- Detroit's Manuel Gonzales is the latest to bring his frayed wires to Trilogy Tapes, Will Bankhead's UK-based nursing home for frazzled house and broken techno. The Wild Oats producer responds in kind with some of his most fractured material. Like his past work, there's a distant rooting in techno, but more than ever he lets his ear drift to more abstract places, starting with the imploded funk of "2." Melting synths are smeared on a rhythm that sounds like it was lifted from a disintegrating record, a subtle chaos where elements double up and hats spit out almost at random.
"The Race" takes it a step further, like a Drexciya outtake rerouted through the sewers instead of Neptune's lair, and "Shamen" builds and dissolves a classic Detroit techno riff under the thumb of an all-consuming kick drum and some rather unnerving scraping. All that extraneous sound falls away for the crunchy "Flutter's Brother," which sounds like the charred exoskeleton of its predecessors. "Tiles" could be that track's missing high-end—bleep techno in the most literal sense of the term.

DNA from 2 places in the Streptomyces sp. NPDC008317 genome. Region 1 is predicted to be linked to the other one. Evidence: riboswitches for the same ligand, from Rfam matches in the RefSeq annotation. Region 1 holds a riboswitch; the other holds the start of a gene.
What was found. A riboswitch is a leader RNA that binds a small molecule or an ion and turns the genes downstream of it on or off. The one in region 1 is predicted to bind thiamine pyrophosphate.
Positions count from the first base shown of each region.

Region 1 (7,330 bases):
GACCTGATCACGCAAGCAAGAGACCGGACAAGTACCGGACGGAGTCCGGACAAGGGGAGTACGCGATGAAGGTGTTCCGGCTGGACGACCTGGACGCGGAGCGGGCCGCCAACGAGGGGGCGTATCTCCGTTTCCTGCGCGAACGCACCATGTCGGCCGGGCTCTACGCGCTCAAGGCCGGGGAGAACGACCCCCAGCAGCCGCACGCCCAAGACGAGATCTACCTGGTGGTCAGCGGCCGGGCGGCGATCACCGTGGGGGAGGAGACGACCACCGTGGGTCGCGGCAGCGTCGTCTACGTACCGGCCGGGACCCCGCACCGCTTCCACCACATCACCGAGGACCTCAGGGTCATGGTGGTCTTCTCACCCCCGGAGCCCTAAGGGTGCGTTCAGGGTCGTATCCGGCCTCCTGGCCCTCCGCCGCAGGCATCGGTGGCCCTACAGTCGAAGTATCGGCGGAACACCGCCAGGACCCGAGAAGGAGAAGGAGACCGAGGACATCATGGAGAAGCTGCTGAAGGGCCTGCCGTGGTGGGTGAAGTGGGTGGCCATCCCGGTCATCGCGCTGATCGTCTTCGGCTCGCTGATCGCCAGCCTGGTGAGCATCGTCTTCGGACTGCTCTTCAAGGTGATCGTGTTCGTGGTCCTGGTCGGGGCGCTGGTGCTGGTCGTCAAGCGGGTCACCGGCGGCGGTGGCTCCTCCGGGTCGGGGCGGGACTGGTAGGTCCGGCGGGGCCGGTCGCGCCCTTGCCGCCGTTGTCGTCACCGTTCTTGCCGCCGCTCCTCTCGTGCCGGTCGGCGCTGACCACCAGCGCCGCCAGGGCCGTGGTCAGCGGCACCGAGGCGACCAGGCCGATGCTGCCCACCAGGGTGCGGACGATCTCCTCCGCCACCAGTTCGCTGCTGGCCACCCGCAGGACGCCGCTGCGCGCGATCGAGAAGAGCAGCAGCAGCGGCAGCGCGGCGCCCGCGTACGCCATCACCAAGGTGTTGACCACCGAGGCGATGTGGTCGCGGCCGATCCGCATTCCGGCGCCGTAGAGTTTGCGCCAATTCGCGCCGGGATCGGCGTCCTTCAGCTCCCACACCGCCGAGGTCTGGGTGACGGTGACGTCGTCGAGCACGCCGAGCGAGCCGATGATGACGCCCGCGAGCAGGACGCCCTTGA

All of these tracks offer heavily lo-fi takes on recognizable house and techno forms, a theme which by now is par for the course more than anything. But there's something almost aggressively grungy about these tracks, and it's the odd one out on the EP which best spells out why they're so appealing. "Walk With Me" isn't so much a techno track as the cheapest, most filthy disco-style edit you could imagine. A Jefferson Airplane sample gets chewed up by static so that the folky mumblings resemble a beat shorn clumsily with a dull knife. Mystifying, frustrating and tantalizing all at once, MGUN is a lot of things, but never boring.
A2 Walk With Me
A3 The Race
B1 Flutter's Brother